Yanno, at my place of employment we cannot wear our hair in blue, yellow or other "non human" colors. At another job of mine we couldn't wear clogs. People don't sue employers. Why not simply transfer to another school that doesn't have a gang problem??! Maybe I just don't get it, but so he can't wear corn rows to school. So what?! I can't dye my hair blue and keep my job. WHAT is the frickin difference?
  14. by   mattsmom81
    My son was sent home from high school several times because he was wearing a color or an emblem on his shirt that was thought to be imflammatory. (and we were not even aware of it at the time)

    I'm with Adrie...I may not understand all of it but the school officials need to try and keep the peace in the gang areas...gangs will change their markings to throw the cops off...I may not know their latest emblem, etc so I will support the police gang control and school officers.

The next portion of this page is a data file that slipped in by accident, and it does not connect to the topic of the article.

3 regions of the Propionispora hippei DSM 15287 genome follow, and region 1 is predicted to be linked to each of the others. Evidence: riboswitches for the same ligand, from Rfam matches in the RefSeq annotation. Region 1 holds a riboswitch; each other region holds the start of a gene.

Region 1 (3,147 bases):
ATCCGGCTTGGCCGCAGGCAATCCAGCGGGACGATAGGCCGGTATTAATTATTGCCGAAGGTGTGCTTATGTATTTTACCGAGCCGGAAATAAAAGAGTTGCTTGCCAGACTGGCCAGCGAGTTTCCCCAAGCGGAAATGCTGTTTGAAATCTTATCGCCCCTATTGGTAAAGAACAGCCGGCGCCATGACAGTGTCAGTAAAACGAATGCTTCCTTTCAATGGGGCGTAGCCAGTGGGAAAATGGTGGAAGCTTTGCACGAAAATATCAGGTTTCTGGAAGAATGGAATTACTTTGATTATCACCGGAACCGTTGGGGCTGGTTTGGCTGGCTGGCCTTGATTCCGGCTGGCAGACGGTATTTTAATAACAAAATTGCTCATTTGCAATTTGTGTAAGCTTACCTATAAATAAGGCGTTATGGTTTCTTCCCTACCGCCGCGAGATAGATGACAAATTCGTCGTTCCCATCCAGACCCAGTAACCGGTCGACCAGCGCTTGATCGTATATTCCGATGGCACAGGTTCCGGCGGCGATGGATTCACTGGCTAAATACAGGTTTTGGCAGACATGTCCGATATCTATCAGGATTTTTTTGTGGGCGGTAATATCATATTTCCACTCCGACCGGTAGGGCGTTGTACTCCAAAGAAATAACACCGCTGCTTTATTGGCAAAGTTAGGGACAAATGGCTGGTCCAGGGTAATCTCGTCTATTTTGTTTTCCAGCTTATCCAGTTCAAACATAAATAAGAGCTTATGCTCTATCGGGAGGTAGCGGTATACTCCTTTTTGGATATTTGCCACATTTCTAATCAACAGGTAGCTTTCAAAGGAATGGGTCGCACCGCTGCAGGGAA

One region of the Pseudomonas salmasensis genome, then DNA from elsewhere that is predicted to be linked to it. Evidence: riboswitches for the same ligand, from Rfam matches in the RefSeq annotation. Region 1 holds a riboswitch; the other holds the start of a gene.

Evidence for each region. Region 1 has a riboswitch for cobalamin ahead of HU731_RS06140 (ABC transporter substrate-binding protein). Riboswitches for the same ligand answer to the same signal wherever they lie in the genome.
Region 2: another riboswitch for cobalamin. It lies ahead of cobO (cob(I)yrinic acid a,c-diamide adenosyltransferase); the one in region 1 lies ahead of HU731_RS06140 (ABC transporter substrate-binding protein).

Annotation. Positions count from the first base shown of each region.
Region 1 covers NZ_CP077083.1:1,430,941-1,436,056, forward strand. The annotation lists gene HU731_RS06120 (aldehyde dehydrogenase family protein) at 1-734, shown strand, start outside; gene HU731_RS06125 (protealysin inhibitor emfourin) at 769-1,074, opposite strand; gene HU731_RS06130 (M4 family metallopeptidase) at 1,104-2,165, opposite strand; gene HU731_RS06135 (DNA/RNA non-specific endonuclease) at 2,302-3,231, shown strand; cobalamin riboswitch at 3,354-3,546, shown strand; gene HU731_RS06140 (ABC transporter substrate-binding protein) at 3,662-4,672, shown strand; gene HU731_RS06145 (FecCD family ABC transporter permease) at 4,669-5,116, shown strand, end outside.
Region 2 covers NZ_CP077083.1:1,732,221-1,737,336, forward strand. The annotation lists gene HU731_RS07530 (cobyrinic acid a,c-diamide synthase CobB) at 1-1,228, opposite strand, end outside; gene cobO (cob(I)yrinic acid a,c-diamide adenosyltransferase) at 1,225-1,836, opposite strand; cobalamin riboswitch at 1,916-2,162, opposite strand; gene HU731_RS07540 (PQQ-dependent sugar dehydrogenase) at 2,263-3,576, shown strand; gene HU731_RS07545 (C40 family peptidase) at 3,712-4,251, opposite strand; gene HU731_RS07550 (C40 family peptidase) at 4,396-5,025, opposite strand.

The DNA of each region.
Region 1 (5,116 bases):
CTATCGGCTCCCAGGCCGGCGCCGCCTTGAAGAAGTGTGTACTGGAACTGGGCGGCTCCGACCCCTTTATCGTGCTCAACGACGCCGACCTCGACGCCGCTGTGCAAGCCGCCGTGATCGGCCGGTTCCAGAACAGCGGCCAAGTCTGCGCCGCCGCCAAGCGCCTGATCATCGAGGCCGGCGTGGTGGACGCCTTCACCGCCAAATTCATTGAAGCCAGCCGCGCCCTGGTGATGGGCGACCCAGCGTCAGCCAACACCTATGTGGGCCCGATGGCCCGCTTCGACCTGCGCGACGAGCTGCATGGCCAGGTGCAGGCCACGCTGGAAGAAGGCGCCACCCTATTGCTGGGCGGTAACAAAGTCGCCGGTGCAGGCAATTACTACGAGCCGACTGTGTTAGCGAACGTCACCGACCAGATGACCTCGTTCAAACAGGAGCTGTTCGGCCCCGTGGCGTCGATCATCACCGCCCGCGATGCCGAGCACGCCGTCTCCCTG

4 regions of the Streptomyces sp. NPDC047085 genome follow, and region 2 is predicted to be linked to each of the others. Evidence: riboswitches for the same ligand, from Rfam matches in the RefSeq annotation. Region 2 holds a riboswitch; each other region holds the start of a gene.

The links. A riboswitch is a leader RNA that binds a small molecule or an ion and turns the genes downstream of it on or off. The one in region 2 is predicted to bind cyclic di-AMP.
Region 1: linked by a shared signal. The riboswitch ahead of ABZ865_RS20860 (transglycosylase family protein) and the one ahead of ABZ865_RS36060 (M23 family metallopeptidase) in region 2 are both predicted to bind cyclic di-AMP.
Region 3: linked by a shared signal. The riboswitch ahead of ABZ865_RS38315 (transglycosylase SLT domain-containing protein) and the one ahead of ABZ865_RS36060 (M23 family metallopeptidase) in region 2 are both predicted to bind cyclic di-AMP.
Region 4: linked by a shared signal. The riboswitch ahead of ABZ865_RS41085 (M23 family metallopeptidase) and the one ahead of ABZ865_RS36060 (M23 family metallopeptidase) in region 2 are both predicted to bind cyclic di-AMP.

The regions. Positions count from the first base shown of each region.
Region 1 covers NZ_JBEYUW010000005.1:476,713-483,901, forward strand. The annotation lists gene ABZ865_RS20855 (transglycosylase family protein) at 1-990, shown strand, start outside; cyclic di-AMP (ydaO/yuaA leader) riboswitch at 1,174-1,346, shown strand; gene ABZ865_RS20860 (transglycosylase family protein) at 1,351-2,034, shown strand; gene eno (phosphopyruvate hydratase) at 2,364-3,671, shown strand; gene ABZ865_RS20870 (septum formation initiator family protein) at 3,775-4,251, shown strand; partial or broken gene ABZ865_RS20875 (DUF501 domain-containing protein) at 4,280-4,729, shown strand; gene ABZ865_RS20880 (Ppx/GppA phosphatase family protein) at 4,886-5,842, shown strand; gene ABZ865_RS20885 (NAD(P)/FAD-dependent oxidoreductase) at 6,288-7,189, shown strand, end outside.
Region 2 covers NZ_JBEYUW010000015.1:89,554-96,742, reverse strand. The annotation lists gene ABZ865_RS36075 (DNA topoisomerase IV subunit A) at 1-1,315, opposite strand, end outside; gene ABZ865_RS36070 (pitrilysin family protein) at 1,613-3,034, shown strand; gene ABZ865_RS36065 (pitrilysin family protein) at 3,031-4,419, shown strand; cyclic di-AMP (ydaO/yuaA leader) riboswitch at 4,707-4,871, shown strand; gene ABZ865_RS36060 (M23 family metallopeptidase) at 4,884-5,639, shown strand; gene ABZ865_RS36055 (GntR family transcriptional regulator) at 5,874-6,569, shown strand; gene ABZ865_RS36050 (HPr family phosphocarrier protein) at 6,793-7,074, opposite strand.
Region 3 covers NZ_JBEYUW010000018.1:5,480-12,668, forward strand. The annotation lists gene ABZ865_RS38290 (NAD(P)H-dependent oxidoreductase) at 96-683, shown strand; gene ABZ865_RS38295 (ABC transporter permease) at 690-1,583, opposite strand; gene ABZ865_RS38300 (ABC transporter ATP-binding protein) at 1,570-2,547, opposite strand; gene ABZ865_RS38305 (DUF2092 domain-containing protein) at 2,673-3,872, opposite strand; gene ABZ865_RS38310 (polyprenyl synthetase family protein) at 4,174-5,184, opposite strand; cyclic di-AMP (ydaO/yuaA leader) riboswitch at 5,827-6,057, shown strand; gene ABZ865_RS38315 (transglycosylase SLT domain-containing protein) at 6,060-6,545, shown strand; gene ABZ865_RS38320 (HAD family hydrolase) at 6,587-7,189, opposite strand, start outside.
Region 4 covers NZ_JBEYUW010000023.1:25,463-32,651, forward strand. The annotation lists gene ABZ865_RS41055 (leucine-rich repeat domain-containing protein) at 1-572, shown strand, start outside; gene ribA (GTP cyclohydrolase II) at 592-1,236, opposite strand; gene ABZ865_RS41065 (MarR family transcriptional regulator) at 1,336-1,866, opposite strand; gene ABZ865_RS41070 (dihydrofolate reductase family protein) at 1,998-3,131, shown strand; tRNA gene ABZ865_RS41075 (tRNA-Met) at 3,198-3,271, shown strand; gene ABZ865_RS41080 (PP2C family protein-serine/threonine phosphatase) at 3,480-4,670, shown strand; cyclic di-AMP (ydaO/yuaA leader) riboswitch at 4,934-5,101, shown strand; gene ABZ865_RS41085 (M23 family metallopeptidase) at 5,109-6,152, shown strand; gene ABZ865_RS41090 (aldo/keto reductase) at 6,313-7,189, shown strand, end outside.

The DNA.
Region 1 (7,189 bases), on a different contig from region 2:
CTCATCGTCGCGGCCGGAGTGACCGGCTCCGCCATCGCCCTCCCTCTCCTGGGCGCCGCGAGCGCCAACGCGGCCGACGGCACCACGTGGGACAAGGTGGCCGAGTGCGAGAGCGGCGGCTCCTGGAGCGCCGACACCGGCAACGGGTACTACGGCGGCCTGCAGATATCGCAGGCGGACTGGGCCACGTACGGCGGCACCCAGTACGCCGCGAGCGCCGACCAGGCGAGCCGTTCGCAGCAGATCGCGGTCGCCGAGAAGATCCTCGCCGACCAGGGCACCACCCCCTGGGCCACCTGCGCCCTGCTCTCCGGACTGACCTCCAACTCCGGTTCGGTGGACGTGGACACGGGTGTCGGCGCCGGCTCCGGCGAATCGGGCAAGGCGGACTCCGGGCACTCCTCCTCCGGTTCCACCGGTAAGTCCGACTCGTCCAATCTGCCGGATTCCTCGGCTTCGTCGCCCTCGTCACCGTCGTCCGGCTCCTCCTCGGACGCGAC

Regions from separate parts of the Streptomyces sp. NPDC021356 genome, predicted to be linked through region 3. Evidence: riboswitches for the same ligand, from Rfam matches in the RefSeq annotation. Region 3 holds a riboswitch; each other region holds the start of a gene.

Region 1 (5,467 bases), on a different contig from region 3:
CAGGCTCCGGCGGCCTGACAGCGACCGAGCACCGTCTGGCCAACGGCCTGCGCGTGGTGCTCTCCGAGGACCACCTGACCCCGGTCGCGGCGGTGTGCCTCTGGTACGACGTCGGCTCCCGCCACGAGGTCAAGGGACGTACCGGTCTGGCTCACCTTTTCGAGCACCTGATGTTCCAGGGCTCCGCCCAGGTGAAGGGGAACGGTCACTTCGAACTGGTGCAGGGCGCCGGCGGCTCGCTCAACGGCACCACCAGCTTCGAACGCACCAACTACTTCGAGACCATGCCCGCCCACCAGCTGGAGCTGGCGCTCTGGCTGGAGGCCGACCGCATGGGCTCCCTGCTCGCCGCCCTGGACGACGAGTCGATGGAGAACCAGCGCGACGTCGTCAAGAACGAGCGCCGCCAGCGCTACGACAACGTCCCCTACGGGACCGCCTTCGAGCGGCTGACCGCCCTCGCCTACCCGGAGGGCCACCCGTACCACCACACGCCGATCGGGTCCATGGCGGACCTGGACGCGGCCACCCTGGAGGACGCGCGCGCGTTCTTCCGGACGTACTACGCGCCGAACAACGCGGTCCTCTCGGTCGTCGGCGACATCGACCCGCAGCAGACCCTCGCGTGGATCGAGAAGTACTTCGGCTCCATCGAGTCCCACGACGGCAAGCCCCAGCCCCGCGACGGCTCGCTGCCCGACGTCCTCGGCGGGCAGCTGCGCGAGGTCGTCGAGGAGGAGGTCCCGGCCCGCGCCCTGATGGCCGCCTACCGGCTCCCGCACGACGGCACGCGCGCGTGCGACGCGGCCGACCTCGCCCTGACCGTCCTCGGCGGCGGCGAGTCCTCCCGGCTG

I believe we need more discipline in our schools not less. Two junior highs in my city have turned around their bad drug and gang reputations by becoming very strict and requiring uniforms and appearance guidelines. Seems to be working well here.

    What are we teaching our children when we file lawsuits because we can't do what we want in in any given circumstance? Why don't people look at the bigger picture? This entitled behavior concerns me and has given us greater numbers of entitled, arrogant kids with little respect for rules, IMO. Nurses have to deal with them in the hospital (they get worse as adults don't they) We run into the the same old poor attitude for rules and authority there too. This wasn't the case 25 years ago and I believe they're related..

    Call me old fashioned I guess...LOL!
    Last edit by mattsmom81 on Oct 24, '02